is more preferred to employ premixed gases. In a highly preferred embodiment, a
premixed gas is supplied directly to the polarization chamber from a single reservoir
without need for adjusting relative flow rates. This simplifies the operation of
the system, and renders the polarization process more reproducible and consistent.
For example, the proportions of the gases in the mixture are invariant over time
and between hyperpolarization procedures. Suitable gas mixtures are discussed elsewhere
herein, and may be obtained from commercial sources.
It should be understood that because the hyperpolarizing apparatus
of the invention permits hyperpolarization of a noble gas on a continuing basis,
the gas delivery system is preferably configured to permit easily controlled and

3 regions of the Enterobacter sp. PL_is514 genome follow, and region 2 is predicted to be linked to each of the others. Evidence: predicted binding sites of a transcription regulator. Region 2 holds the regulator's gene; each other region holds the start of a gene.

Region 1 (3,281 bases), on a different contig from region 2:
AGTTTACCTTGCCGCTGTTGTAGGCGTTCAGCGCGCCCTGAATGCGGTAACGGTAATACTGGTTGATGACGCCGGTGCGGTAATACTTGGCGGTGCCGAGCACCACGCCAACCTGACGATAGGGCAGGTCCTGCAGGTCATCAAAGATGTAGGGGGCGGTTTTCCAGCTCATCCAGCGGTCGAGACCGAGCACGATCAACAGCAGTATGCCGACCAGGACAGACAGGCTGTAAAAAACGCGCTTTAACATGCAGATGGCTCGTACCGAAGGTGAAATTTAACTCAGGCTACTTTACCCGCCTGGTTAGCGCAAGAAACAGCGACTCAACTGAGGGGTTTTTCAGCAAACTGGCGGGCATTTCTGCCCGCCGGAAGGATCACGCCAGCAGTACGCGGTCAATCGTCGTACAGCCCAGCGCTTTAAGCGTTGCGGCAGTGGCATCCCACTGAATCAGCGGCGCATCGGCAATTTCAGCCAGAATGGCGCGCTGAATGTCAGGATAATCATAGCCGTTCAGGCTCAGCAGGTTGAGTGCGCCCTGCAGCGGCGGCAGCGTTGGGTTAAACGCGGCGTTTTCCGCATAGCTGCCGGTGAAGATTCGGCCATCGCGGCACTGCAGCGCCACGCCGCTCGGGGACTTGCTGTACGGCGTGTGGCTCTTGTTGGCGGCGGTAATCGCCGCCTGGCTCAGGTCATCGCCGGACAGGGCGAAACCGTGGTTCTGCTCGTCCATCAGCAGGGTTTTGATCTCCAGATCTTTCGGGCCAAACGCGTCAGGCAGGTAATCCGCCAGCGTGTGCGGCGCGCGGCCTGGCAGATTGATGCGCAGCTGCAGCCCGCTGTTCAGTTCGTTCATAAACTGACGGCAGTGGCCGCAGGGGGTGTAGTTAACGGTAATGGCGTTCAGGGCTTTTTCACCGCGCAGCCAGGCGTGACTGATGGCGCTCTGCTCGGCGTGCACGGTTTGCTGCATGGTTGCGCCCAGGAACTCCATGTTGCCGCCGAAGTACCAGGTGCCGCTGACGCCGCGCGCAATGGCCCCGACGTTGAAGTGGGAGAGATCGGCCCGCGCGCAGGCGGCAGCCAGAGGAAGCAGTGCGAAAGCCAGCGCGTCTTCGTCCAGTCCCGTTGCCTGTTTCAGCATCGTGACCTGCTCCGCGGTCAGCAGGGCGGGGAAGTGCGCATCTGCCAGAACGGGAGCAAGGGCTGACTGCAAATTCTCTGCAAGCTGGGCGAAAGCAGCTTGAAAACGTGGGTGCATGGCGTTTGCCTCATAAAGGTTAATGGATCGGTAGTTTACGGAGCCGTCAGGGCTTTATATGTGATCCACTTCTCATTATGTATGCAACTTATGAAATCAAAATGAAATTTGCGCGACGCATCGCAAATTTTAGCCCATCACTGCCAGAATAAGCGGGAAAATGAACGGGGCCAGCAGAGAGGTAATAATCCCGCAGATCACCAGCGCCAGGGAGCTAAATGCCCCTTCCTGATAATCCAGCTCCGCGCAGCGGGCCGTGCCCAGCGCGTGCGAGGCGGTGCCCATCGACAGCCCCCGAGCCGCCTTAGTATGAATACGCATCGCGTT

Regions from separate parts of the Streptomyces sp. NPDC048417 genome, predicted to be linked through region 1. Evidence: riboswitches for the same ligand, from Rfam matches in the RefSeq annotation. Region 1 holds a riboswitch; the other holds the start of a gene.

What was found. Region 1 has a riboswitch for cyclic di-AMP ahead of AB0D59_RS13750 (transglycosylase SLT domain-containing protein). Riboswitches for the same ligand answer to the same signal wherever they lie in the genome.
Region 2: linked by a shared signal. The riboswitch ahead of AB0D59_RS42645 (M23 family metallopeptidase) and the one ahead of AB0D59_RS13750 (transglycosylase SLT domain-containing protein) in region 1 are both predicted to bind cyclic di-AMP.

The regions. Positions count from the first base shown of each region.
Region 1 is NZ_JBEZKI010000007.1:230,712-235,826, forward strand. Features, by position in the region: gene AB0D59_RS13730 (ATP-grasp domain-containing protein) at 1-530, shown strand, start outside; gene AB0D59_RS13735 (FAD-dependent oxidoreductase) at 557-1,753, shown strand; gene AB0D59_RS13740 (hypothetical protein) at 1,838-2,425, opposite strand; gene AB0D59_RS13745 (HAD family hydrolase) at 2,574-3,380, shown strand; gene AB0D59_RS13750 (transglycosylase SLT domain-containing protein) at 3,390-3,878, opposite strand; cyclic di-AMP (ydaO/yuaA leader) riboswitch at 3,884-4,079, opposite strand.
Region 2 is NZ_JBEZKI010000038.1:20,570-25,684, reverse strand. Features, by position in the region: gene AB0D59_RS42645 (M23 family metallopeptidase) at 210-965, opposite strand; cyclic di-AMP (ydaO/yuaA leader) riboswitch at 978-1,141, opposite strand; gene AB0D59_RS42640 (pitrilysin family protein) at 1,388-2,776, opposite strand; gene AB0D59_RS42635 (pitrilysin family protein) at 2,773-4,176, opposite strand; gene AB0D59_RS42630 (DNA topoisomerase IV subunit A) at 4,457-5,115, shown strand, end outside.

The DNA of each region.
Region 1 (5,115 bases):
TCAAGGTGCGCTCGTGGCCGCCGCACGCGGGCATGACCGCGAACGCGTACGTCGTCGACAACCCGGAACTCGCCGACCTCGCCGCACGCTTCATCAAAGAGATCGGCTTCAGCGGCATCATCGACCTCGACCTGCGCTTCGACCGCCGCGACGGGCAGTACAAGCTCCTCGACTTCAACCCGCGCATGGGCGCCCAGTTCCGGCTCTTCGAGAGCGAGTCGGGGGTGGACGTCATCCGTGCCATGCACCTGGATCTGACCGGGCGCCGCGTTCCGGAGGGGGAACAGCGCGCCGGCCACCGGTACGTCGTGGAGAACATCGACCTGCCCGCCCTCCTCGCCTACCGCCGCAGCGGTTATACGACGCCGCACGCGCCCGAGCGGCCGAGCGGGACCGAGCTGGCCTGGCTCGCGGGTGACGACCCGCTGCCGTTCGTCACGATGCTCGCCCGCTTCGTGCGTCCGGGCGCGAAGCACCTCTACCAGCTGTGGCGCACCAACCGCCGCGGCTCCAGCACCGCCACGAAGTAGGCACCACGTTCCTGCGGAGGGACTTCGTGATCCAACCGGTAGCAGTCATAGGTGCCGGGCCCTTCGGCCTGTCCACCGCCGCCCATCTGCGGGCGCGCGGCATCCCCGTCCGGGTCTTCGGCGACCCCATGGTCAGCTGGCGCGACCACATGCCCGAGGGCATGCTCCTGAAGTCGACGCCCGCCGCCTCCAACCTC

consistent gas mixtures to the pumping chamber. In larger scale systems, a single
gas handling system can be used to supply the target gas, serially or simultaneously,
to two or more polarizing systems. Separate control means can be provided to allow
individual control-of gas flow to each of the pumping cells.
In any case, all of the gas handling plumbing lines must have their
interiors cleaned prior to filling a polarization chamber. This prevents contaminants
from evolving off of the interior surfaces and being carried into the polarization
chamber, where they could degrade its surface. This cleaning may be accomplished
through moderate heating of the plumbing lines to about 100 °C while purging the
lines with an appropriate, high-purity inert buffer gas and or evacuating the lines.
If a combination of purging and evacuating is performed, these methods may be performed
in simultaneous or sequential combination.
Once the gas is flowing into the polarization chamber and the hyperpolarizing